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Darkness behind light

India’s Tokyo Paralympics success took place despite its still-dysfunctional ruling body, the Paralympic Committee of India
Sumit Antil.

Sharda Ugra   |   Published 14.10.21, 01:07 AM

The 2020 Tokyo Paralympics has turned out to be India’s most successful global mega event. Nineteen medals, five golds, five medals in a single day — all this from a country where the majority of its privileged citizens wouldn’t recognize the name, Murlikant Petkar, in a pub quiz. Petkar was India’s first Paralympic gold medallist in the Heidelberg Games in 1972. He was awarded a Padma Shri in 2018; the gap between the two events tells its own story.

The resounding success of Indian Paralympians in Tokyo deserves to be saluted. By examining how it came to be, Indian sport could also identify the building blocks that can be used for other sporting mega events. The past showed us what doesn’t work. The present, through the Paralympics, could show us what does.

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The word found in every discussion on the success at the Tokyo Paralympics is ‘partnerships’ — among everyone involved in our para-sport ecosystem: athletes, their entourages, officials, fund-raisers and fund managers. The Bangalore-based GoSports Foundation was the first to include para-athletes in its support and mentorship programme. Over the last 15 years, Indian sport has been through an evolving clinical trial — featuring the injection of private capital, expertise and investment plus performance-focussed government funding for elite athletes and promising aspirants. The Paralympics success is the completion of one phase of the trial. The government’s role in this trial was the creation of the Target Olympic Podium Scheme launched in 2014 and then revamped in 2018 to assist Olympic and Paralympic contenders.

The difference between both Tokyos is telling. After the Olympics, the resentment and pushback against private bodies and, in some cases, TOPS was palpable. The most prominent national sports federation to voice its disapproval was the Wrestling Federation of India. The WFI president said private bodies and the TOPS scheme have ‘ruined’ Indian wrestling and that he wouldn’t allow wrestlers attached to the private bodies to compete. This is nothing but a sports honcho resentful about the fact that it was possible for athletes to succeed without genuflecting before him.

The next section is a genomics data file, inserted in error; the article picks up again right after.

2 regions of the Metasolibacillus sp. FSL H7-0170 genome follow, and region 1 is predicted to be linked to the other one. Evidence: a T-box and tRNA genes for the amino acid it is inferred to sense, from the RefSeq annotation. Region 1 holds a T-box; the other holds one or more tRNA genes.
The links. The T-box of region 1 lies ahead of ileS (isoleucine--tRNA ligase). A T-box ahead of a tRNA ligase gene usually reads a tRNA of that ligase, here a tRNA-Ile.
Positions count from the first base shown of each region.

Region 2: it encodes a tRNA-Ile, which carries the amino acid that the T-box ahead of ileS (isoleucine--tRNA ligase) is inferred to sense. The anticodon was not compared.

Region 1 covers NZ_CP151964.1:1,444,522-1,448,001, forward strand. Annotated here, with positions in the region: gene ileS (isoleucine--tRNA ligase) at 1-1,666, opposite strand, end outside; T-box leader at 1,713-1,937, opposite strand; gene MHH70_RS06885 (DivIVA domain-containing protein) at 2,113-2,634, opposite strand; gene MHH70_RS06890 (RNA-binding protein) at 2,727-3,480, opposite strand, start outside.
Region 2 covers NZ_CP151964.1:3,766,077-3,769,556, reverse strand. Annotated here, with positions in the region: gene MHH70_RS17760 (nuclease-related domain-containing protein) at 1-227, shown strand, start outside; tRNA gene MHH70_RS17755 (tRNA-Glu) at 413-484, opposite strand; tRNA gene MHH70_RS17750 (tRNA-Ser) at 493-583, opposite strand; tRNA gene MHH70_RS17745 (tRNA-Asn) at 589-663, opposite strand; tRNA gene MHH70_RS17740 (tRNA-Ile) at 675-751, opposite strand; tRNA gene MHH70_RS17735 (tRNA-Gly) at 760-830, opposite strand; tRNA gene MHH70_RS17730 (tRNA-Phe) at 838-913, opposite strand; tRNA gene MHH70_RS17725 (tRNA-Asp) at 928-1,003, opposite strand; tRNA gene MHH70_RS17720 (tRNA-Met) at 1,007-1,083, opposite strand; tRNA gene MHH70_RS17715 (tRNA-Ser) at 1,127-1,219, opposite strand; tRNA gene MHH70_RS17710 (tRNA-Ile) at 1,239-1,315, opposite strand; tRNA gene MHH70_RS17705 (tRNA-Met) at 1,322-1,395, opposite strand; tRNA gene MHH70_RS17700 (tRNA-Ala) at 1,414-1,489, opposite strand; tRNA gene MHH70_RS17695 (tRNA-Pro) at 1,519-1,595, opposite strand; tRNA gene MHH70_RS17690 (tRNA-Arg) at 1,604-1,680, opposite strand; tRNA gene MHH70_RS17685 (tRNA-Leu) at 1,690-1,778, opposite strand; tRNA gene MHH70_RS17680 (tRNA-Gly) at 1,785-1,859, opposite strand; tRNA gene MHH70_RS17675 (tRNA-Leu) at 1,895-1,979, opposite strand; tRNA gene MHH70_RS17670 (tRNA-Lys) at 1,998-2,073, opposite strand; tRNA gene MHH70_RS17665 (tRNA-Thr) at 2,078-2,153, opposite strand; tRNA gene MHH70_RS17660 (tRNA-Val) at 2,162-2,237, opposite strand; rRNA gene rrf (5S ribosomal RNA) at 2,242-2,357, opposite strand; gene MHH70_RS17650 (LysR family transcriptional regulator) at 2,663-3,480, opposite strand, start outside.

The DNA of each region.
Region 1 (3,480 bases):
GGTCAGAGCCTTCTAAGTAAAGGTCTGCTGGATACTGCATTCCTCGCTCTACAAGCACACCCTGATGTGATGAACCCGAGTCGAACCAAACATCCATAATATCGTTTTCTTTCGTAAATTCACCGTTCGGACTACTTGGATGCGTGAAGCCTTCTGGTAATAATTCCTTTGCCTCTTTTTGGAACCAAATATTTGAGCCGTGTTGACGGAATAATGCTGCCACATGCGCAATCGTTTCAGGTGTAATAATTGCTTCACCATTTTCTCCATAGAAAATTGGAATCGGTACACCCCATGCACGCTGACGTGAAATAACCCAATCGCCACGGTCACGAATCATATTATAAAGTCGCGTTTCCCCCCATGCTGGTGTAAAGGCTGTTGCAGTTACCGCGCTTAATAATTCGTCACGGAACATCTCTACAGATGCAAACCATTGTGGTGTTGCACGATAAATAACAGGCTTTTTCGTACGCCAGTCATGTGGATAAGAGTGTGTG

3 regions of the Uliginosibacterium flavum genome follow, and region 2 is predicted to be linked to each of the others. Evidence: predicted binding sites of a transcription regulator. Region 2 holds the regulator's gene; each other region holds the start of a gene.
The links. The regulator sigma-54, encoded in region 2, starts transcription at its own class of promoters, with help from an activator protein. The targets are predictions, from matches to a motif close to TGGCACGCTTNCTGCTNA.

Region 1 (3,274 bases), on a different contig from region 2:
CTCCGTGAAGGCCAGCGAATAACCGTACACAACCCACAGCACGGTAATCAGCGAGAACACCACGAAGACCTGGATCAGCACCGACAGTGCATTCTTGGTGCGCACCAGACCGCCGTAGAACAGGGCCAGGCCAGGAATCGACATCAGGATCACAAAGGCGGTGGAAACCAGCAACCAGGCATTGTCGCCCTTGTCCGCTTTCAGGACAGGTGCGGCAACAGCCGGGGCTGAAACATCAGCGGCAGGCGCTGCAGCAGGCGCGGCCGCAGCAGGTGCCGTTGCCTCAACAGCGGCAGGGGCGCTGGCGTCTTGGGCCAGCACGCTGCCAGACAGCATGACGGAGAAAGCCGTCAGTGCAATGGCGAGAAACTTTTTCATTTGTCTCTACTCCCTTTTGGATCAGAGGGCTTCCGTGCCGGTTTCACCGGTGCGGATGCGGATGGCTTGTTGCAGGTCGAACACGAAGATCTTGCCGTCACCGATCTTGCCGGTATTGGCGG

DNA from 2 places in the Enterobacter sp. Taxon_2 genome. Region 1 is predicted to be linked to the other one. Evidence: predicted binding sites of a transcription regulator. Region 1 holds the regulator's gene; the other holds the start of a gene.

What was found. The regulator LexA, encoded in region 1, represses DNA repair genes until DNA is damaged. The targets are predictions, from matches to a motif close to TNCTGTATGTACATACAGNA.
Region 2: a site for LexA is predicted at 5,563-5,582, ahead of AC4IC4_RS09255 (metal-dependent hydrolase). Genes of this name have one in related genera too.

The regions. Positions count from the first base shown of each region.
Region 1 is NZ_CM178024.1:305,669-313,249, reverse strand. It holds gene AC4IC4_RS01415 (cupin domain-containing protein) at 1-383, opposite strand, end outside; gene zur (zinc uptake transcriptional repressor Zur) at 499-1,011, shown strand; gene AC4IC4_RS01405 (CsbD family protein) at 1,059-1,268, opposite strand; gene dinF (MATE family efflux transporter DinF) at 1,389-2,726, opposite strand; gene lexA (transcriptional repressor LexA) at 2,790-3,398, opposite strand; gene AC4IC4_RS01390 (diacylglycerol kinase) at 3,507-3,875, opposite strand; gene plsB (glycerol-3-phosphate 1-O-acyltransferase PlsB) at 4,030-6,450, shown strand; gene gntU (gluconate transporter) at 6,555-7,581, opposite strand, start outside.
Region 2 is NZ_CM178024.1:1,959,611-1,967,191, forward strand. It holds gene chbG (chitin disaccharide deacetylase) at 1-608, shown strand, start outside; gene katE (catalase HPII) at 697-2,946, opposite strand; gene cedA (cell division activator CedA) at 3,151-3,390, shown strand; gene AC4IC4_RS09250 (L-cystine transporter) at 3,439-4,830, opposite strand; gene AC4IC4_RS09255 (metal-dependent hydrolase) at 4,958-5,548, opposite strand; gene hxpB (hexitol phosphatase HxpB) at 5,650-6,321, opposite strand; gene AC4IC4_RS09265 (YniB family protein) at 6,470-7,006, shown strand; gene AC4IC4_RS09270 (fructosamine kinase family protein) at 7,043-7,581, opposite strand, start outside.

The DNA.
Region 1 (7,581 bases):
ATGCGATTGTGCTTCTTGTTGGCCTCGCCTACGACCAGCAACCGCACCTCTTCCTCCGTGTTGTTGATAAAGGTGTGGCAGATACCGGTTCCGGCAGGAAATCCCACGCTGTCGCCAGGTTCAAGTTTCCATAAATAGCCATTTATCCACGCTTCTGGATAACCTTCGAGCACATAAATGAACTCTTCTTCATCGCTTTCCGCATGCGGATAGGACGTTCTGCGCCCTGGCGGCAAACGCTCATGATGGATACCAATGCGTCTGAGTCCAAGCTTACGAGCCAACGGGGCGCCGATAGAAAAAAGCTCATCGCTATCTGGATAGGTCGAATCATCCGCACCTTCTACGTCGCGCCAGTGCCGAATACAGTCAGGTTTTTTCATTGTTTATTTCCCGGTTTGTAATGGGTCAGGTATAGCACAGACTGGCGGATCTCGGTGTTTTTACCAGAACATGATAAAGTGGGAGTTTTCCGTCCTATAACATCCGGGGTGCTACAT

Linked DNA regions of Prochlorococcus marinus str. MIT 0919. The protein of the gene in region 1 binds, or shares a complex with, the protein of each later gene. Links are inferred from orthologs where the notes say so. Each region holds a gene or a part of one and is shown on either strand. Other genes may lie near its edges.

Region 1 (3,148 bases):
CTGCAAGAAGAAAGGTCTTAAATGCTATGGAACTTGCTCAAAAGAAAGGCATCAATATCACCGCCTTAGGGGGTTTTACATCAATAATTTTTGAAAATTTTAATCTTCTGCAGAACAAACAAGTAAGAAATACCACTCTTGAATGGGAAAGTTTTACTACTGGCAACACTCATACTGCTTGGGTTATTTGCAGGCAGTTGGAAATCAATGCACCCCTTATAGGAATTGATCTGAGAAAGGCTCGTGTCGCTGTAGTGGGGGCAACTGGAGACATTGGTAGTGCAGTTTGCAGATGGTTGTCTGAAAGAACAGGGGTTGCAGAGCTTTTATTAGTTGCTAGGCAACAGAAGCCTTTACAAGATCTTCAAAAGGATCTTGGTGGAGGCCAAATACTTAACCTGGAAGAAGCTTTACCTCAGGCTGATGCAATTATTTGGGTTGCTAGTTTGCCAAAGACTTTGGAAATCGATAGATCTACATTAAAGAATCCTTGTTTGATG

India’s Tokyo Paralympics success took place despite its still-dysfunctional ruling body, the Paralympic Committee of India. In the run-up to Tokyo, taxpayers’ money and the government’s sports-centric programmes and institutions — like TOPS — collaborated with private sports management bodies, both groups funnelling their energies towards the requirements of athletes. People working around the 2020 Paralympics programme credit the success of this partnership model to the Kiren Rijiju sports ministry, the bureaucrats in TOPS as well as the Sports Authority of India. Their focus was on a small but influential demographic of the ‘elite Indian athlete’ — Olympians and Paralympians together.

The previously, slightly prickly relationship among the private organizations themselves and between them and ministry/ TOPS officials had smoothened out and they were made to work for the elite Indian athlete. Gaps for one group could be freely shared and filled by the other, be it finding expertise or supplying funding or executing decisions about competition and medical/rehab interventions.

The most difficult piece in this partnership jigsaw was however always going to be the PCI. The PCI remains a mess: between 2015 and today, it has been banned, de-recognized and suspended by its international body, the International Paralympic Committee, and the Indian sports ministry, by the latter for National Sports Code violations. As recently as March 2021, the National Para Athletics Championship was shifted from Chennai to Bangalore with little notice to the athletes. Competitions were held in darkness using car headlights and mobile phone torches.

Deepa Malik, the new PCI president, has promised to ‘use the momentum’ to fill the gaps in Indian para-sport — such as timely national competitions and selection trials and creating more certified classifiers. Currently Indian para-athletes can only get their category classification assessment done at a competition overseas, for which many have paid an inexplicable ‘fee’ to the PCI just to compete.  

Like in the majority of Olympic disciplines, in the Paralympics too, success at the top is not a reflection of a sporting organization/federation’s grassroots efficiency or competency. In fact, it only ends up covering up ugly truths on the ground.

Sharda Ugra is an independent sports journalist



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